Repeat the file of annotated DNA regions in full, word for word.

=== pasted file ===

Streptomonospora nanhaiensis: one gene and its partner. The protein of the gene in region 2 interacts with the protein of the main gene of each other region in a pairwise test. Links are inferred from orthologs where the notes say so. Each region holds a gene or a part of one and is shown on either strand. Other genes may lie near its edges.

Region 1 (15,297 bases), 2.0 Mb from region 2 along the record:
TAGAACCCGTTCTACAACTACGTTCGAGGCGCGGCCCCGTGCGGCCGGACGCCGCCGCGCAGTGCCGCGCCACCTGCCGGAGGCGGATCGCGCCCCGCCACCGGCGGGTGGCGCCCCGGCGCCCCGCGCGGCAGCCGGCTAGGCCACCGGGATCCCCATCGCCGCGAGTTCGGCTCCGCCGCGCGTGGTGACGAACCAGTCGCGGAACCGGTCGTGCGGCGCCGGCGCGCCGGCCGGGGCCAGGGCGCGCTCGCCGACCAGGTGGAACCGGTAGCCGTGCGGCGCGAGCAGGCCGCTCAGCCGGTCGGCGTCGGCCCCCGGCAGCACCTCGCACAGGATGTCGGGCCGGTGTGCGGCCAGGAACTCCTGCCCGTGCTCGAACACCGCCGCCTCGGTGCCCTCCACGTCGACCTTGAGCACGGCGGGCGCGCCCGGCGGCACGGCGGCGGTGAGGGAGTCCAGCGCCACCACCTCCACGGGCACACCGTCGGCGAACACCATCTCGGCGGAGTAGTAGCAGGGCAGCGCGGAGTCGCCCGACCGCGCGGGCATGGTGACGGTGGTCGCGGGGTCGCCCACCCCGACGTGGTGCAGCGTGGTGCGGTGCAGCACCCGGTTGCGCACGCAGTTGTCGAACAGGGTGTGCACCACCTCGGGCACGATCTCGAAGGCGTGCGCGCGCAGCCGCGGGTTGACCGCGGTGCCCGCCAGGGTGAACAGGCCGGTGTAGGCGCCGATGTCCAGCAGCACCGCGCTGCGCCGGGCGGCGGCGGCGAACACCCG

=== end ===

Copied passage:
Streptomonospora nanhaiensis: one gene and its partner. The protein of the gene in region 2 interacts with the protein of the main gene of each other region in a pairwise test. Links are inferred from orthologs where the notes say so. Each region holds a gene or a part of one and is shown on either strand. Other genes may lie near its edges.

Region 1 (15,297 bases), 2.0 Mb from region 2 along the record:
TAGAACCCGTTCTACAACTACGTTCGAGGCGCGGCCCCGTGCGGCCGGACGCCGCCGCGCAGTGCCGCGCCACCTGCCGGAGGCGGATCGCGCCCCGCCACCGGCGGGTGGCGCCCCGGCGCCCCGCGCGGCAGCCGGCTAGGCCACCGGGATCCCCATCGCCGCGAGTTCGGCTCCGCCGCGCGTGGTGACGAACCAGTCGCGGAACCGGTCGTGCGGCGCCGGCGCGCCGGCCGGGGCCAGGGCGCGCTCGCCGACCAGGTGGAACCGGTAGCCGTGCGGCGCGAGCAGGCCGCTCAGCCGGTCGGCGTCGGCCCCCGGCAGCACCTCGCACAGGATGTCGGGCCGGTGTGCGGCCAGGAACTCCTGCCCGTGCTCGAACACCGCCGCCTCGGTGCCCTCCACGTCGACCTTGAGCACGGCGGGCGCGCCCGGCGGCACGGCGGCGGTGAGGGAGTCCAGCGCCACCACCTCCACGGGCACACCGTCGGCGAACACCATCTCGGCGGAGTAGTAGCAGGGCAGCGCGGAGTCGCCCGACCGCGCGGGCATGGTGACGGTGGTCGCGGGGTCGCCCACCCCGACGTGGTGCAGCGTGGTGCGGTGCAGCACCCGGTTGCGCACGCAGTTGTCGAACAGGGTGTGCACCACCTCGGGCACGATCTCGAAGGCGTGCGCGCGCAGCCGCGGGTTGACCGCGGTGCCCGCCAGGGTGAACAGGCCGGTGTAGGCGCCGATGTCCAGCAGCACCGCGCTGCGCCGGGCGGCGGCGGCGAACACCCG